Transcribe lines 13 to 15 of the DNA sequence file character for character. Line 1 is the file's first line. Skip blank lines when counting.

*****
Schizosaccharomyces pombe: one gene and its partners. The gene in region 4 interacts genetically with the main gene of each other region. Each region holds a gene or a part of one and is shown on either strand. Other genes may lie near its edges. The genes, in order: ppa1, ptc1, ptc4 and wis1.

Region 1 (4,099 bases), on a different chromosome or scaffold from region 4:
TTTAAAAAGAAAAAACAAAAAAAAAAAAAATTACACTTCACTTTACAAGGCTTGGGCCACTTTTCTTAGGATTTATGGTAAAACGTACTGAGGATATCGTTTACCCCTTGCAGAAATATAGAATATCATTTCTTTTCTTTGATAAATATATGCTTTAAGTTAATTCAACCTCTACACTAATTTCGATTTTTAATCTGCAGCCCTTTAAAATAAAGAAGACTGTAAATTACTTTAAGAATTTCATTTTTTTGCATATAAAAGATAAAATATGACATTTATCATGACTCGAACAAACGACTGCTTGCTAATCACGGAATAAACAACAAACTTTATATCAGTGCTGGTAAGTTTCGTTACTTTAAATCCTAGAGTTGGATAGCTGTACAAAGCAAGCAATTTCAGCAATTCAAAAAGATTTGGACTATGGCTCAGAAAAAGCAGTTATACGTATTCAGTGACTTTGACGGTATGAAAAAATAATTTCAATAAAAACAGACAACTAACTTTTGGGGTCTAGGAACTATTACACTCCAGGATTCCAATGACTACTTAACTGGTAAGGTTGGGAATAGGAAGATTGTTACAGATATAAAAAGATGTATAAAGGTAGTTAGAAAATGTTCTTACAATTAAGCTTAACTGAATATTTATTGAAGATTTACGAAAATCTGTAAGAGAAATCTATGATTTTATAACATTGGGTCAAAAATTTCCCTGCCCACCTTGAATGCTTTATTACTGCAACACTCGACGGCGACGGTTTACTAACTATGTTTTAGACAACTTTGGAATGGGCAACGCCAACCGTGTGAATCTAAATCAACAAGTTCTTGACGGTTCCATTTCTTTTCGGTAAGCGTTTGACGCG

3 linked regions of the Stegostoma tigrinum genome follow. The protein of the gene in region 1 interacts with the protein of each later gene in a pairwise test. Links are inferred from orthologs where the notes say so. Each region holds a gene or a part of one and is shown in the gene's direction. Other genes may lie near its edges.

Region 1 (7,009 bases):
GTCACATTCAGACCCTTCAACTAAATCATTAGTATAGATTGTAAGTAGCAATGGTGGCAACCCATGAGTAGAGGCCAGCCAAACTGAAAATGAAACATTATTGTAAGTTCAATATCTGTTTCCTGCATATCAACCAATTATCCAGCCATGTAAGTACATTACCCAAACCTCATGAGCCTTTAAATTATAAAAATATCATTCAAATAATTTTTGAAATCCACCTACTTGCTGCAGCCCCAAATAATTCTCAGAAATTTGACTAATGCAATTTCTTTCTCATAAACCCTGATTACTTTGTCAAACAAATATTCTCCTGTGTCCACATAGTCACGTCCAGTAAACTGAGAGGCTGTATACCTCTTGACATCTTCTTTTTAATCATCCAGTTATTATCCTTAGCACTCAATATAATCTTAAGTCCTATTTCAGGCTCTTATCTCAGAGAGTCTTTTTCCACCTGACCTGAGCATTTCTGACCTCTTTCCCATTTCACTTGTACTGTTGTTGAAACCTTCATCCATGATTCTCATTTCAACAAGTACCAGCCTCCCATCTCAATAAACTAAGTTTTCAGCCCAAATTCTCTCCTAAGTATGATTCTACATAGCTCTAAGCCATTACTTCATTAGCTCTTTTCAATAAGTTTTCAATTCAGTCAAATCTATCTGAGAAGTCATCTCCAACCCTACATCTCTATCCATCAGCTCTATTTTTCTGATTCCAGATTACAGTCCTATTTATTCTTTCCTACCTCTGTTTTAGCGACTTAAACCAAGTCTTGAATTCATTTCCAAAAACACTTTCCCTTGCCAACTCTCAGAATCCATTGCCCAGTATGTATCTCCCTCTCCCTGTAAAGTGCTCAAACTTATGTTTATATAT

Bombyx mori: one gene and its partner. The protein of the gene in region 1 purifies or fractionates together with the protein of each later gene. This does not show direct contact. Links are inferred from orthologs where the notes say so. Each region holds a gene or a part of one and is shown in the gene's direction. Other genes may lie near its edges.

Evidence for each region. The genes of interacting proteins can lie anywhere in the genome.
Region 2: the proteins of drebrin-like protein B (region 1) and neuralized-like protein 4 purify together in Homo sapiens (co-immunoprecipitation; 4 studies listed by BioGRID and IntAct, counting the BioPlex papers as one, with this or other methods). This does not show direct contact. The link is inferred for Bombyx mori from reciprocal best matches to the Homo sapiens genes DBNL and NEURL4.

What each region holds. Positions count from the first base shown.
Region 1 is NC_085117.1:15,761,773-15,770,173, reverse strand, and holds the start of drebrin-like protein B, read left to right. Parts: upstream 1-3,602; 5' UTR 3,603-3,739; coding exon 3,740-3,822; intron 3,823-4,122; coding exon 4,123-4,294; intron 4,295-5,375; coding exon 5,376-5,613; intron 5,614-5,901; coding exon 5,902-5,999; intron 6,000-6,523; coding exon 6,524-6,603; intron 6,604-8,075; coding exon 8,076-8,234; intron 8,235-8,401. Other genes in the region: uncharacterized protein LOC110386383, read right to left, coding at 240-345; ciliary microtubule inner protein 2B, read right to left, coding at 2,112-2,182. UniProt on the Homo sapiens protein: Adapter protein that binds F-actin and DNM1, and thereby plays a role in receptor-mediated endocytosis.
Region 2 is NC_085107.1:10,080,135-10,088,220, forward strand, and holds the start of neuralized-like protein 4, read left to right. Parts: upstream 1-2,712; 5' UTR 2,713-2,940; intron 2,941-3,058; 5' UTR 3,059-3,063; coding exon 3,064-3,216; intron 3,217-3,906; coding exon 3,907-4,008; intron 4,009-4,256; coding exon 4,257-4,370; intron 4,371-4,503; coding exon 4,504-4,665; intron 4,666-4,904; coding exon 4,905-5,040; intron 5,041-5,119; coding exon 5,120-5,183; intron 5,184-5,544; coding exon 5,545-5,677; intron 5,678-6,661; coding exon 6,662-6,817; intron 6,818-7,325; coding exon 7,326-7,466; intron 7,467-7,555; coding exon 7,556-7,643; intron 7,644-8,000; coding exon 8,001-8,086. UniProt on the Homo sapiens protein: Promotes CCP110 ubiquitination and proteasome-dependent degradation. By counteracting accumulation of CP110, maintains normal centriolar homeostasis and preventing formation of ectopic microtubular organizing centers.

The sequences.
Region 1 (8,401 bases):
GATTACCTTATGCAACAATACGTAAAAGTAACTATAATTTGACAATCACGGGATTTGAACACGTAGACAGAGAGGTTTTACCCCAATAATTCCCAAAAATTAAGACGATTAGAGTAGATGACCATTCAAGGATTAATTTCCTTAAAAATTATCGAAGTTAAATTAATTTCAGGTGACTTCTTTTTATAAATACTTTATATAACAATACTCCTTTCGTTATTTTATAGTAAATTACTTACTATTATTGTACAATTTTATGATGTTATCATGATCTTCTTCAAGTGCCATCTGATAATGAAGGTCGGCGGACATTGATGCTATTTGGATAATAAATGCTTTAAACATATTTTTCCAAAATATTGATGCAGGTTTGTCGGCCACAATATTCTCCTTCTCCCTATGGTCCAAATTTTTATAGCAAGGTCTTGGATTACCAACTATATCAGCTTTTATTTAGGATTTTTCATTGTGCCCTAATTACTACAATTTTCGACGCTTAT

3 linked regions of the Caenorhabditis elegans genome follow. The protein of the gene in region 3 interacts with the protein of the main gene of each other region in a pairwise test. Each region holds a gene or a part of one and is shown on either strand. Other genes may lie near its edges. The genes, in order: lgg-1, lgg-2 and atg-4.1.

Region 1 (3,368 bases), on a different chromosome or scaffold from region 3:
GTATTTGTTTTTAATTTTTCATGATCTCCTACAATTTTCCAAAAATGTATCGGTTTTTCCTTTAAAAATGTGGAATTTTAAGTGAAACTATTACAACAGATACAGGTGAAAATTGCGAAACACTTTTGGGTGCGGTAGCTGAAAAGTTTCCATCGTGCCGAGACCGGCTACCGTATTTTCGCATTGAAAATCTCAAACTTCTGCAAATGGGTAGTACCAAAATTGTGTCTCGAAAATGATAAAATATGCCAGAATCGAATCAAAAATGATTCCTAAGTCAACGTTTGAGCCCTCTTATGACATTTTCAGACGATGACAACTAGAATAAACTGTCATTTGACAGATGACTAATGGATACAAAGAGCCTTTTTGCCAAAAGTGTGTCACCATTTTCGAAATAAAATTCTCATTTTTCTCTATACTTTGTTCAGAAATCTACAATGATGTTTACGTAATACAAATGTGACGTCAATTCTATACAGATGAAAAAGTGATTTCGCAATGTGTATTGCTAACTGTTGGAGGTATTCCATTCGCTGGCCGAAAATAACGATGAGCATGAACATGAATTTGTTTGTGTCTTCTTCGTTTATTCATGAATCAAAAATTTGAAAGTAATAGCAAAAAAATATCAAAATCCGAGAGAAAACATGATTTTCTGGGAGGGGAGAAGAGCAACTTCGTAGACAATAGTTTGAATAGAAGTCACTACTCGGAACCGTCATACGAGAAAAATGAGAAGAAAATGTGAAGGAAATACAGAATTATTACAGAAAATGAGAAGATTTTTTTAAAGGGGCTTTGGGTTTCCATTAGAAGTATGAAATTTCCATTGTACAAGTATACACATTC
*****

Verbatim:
The sequences.
Region 1 (8,401 bases):
GATTACCTTATGCAACAATACGTAAAAGTAACTATAATTTGACAATCACGGGATTTGAACACGTAGACAGAGAGGTTTTACCCCAATAATTCCCAAAAATTAAGACGATTAGAGTAGATGACCATTCAAGGATTAATTTCCTTAAAAATTATCGAAGTTAAATTAATTTCAGGTGACTTCTTTTTATAAATACTTTATATAACAATACTCCTTTCGTTATTTTATAGTAAATTACTTACTATTATTGTACAATTTTATGATGTTATCATGATCTTCTTCAAGTGCCATCTGATAATGAAGGTCGGCGGACATTGATGCTATTTGGATAATAAATGCTTTAAACATATTTTTCCAAAATATTGATGCAGGTTTGTCGGCCACAATATTCTCCTTCTCCCTATGGTCCAAATTTTTATAGCAAGGTCTTGGATTACCAACTATATCAGCTTTTATTTAGGATTTTTCATTGTGCCCTAATTACTACAATTTTCGACGCTTAT